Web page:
When I look at my plum trees, I don't see a lot of fruit. Last year was a spectacular year for plums at my house. I'm guessing it won't be so spectacular this year. Cherries and apples are doing great. Pears seem to be about in the middle.
We had very cold wet weather for a long time, until we didn't. The switch was very stark this year. Unusually cold and wet through April, as I recall. Then May got super hot and it seemed like it didn't rain for a month and a half. As I'm sure you know, bees are much more likely to get out and do their pollination trick when it's dry and sunny.
What is your fruit set like?
Last year was terrible for most things. Nadia and Splash did well.
This year looked promising, but Asian plums and pluots bloomed great but set poorly. Almost no cherries. Apples are doing great. Asian pears are doing well. European plums okay. Pakistan mulberry looking good.
Maybe my first couple of pawpaws here.
Yes, my Euro plums, Asian pears and mulberry are doing well. I'm just growing pie cherries, so I don't know if that would be different for sweet cherries.
My Morello cherry is grafted on the bottom of a sweet cherry seedling, doesn't get ton of light and neither they, nor the sweet cherries, held fruit this year. 2 years back the volunteer cherries set big for the only time in the last 10 years.
Wet weather that dampens pollen is what I find is the leading indicator that limits success. The easiest way for me to find that out is by circumventing it. I, for example, have good sweet cherry set on the only tree that I purposefully dried a few pollenator flowers prior to anthesis in the house and used that in an hour of no rain and it worked.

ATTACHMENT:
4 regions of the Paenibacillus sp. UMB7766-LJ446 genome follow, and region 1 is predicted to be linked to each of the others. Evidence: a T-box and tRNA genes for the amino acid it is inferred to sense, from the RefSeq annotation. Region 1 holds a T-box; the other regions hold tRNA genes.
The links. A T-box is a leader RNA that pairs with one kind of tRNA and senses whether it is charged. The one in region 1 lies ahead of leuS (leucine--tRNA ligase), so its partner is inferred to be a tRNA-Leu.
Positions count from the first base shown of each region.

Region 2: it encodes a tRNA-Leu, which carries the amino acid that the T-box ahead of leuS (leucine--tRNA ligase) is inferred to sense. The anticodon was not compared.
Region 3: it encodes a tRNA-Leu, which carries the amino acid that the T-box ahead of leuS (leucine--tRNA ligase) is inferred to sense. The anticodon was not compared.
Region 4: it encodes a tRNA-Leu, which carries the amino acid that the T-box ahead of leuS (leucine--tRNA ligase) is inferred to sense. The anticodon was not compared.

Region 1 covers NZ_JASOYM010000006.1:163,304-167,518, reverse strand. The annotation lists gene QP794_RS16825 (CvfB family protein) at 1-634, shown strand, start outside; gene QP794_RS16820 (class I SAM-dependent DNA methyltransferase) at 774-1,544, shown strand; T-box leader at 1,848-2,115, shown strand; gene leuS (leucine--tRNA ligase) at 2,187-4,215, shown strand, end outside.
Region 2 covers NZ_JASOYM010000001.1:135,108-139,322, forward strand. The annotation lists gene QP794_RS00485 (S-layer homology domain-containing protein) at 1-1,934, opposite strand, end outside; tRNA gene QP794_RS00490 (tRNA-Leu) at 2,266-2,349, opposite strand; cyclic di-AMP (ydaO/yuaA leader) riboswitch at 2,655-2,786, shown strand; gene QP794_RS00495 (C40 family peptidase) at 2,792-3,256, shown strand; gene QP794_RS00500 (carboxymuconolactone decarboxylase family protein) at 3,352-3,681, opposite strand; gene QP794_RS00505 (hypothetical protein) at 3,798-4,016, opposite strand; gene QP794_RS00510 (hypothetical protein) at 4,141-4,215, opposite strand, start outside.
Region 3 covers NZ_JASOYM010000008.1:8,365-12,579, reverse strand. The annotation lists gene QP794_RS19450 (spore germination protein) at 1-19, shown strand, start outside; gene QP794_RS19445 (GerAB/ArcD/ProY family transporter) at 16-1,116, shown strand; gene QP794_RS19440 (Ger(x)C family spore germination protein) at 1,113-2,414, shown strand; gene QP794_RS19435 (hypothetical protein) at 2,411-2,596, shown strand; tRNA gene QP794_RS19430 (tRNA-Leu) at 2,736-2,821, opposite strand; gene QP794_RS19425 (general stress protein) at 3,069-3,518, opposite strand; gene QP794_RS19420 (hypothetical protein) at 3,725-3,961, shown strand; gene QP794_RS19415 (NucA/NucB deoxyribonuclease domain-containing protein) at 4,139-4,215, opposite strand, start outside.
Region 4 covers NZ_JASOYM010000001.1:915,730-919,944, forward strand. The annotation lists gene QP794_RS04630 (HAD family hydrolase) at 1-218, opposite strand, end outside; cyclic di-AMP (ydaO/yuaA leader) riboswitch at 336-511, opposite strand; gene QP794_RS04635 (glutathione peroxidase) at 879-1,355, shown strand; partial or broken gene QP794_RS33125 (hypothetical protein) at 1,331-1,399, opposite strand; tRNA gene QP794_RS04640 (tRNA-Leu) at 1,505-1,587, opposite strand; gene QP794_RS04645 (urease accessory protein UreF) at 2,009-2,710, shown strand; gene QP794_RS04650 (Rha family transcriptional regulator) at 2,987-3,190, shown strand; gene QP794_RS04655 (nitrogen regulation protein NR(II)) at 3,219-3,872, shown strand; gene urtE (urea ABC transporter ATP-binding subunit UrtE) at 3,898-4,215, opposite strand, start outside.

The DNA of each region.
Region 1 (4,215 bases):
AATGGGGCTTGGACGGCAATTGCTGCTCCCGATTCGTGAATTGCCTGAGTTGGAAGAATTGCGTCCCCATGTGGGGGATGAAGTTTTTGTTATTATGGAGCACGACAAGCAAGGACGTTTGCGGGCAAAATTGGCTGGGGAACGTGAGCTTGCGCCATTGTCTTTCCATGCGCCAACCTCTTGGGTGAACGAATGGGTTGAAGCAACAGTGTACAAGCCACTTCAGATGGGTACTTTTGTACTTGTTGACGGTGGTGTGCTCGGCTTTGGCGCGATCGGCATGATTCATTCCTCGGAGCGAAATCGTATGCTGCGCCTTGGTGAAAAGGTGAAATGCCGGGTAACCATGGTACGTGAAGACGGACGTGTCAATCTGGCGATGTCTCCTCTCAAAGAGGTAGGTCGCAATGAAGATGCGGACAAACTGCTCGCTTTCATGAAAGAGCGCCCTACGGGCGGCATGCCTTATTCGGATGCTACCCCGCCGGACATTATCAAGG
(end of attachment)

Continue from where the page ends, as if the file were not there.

Contrary to all the work required to get sweet cherry to set were my Asian round pears. They seem to self pollinate when it's raining. For those I don't even know how to slow it down. I thought regrafting miine to less productive pears might be the only way to slow it down some.
I am unable to paste Wintler parks apricot to show another year of fruits from my smartphone but it fruits again. That one seems to be reliable earlier than bees are seen. It's possible that apricots benefit from high availability of phosphates in the ground stream there and as resulting from older homes and the general old population of septic systems. If that's the case there then it's health in apricot trees that ultimately determine fertility and not so much the cultivar.
Japanese plums set poorly this year, with only a few more than last year. Two years in a row is disappointing, but we had a freak April snow two years ago and a weird spring this year. I just added a Hollywood, probably not a great idea considering how inconsistent Beauty, Shiro, and Satsuma have been.
Most of my apples are doing great this year, even though they didn't bloom until May and are still a couple of weeks behind their normal schedule. Last year they were all affected by the weather - even Liberty, GoldRush, and Winecrisp had some leaf scab.
I'm happy to get any fruit set on Hosui Asian pear, since it suffers from Blossom Blast every spring; this year it has a decent crop. Olympic (Korean Giant) is loaded and required a major thinning. So it should be a good Asian pear year.
I would think that the inconsistency of the other Asian pears would make Hollywood more valuable. I have many more Hollywood plums than Methley or some of my other plums. So now I will get more fruit. And the pollination will be better.
I am also getting good fruit set on apples and Asian pears.
Thanks, John S, for the input. Planting a Hollywood plum wasn't a bad idea, after all! Also thanks to Daniel for the Hollywood scion - it rooted quickly and is growing well.
Hardy kiwis haven't been planted yet, so they're still in pots unfortunately. The younger male kiwi hasn't flowered, but both Ken's Red and Anna flowered profusely this year; surprisingly both have some fruit! I probably should pick them off, but that's such a hard thing to do.
Blueberries are excellent this year. I've finally learned to cover the bushes well before they start to turn blue, otherwise the robins eat most of them.